Tory rebels call for referendum on civic complex

The civic complex development is to be debated by the Full Council as some Conservative members call for a referendum on the £72million project.

The Borough Council is obliged to call the debate after an online petition by Save Our Park attracted 1,770 signatures. The trigger point is 1,000 names.

As each stage of the development is subject to approval by the Full Council, there is a chance the debate, to be held next month, could result in council members accepting the terms of the petition and scrapping the project.

It comes as the Times can reveal that a small number of Conservative councillors have called for a borough-wide referendum on the complex which will also see a new theatre built on the site of the Great Hall car park next to Calverley Grounds.

Minutes from a meeting of the Overview and Scrutiny Committee published last week show several members expressed their desire to see the public directly vote on the scheme.

“This will be the opportunity to focus on and discuss the facts”

According to the minutes, Cllr Beverley Palmer felt: “In view of the costs and the momentous nature of the decision, the only way to get a view from the public was through a referendum.”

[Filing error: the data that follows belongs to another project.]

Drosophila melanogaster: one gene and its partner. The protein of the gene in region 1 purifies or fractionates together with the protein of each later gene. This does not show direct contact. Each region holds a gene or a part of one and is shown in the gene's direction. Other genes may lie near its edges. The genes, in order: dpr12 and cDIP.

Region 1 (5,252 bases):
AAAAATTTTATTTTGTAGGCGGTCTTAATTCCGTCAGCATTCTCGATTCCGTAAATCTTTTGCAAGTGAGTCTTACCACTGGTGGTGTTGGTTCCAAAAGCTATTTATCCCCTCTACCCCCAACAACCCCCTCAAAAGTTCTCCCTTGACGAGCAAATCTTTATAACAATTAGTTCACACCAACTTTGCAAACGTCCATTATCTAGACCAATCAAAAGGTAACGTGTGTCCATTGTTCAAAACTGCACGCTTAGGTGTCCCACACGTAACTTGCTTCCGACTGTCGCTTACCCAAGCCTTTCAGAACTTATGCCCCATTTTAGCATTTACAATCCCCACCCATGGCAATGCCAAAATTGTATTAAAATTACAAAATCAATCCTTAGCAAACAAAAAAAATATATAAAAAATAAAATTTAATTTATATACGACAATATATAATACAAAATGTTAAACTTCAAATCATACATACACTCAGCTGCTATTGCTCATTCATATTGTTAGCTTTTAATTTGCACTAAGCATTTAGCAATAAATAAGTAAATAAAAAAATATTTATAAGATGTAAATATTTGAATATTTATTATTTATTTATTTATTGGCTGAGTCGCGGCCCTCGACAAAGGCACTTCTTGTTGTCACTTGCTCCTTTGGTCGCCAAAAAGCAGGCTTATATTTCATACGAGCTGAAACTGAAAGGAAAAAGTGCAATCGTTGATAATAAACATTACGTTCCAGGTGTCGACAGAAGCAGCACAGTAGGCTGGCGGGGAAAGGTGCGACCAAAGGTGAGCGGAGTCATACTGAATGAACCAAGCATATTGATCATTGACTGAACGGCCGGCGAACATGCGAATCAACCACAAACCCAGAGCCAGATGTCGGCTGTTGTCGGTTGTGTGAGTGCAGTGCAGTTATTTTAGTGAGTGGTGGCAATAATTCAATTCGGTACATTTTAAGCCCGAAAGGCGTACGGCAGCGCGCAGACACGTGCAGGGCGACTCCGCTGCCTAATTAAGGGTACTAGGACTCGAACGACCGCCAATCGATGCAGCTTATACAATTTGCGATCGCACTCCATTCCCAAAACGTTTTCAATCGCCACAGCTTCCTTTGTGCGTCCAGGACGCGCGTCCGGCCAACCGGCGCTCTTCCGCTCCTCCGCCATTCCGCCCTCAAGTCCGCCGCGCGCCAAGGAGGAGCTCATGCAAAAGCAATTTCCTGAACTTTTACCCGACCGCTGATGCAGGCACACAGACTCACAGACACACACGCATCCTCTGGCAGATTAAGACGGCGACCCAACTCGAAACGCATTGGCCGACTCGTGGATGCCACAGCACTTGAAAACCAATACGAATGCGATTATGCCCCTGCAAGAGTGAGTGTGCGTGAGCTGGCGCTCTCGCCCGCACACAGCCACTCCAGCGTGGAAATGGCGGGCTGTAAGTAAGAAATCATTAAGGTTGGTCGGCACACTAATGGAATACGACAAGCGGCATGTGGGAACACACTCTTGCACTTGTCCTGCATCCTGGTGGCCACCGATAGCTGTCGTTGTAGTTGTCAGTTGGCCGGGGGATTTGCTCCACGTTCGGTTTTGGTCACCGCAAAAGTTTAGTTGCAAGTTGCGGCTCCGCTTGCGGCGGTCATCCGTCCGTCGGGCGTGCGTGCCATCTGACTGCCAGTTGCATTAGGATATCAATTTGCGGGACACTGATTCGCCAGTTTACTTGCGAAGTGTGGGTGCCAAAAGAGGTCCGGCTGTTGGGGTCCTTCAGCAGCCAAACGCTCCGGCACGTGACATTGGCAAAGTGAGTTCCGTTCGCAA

Her sentiments were echoed by Cllr Bill Hills, who asked ‘when residents in the borough would be consulted’ on the cost of the development and the potential impact on Council services.

In addition, Cllr James Hannan felt that residents ‘should be consulted’ while Cllr Catherine Rankin enquired as to whether ‘a referendum had been considered at all?’ To which council officer for Economic Development David Candlin, ‘advised that it had not.’

The minutes go on to state that Mr Candlin clarified that there ‘would not’ be a separate public consultation on the development costs and that the decision as to whether the development would proceed or not was for councillors alone.

However, Adam Chalmers, Head of Communities and Engagement advised that a referendum was ‘entirely within the gift of the Council’ but ‘would have a cost attached’.

Cllr Thelma Huggett said the cost of a referendum ‘should be considered against the cost to the borough of not developing the town for the benefit of future generations.”

The internal divisions are expected to surface again on July 26 when the Full Council debate the future of the proposed Civic Complex on Mount Pleasant Avenue and new theatre.

Save Our Park representatives submitting the petition, which states its intention is to ‘force the council to consider again the alternatives’ to the scheme, will get ten minutes to present it to Full Council.

Council members will then discuss it, decide whether they support it and how to respond to it. Options include taking no action or commissioning further work by sending it to the relevant committees.

Petition organiser Chris Gedge said: “Save Our Park very much looks forward to the debate and hopes that this will be the opportunity to focus on and discuss the facts, which continue to be so elusive, despite around £5million of public money having already been invested in preparing for the project.”

The Friends of Calverley Grounds has already demanded more transparency from the council over the proposal and warned the council not to ‘hoodwink’ people into backing the project.

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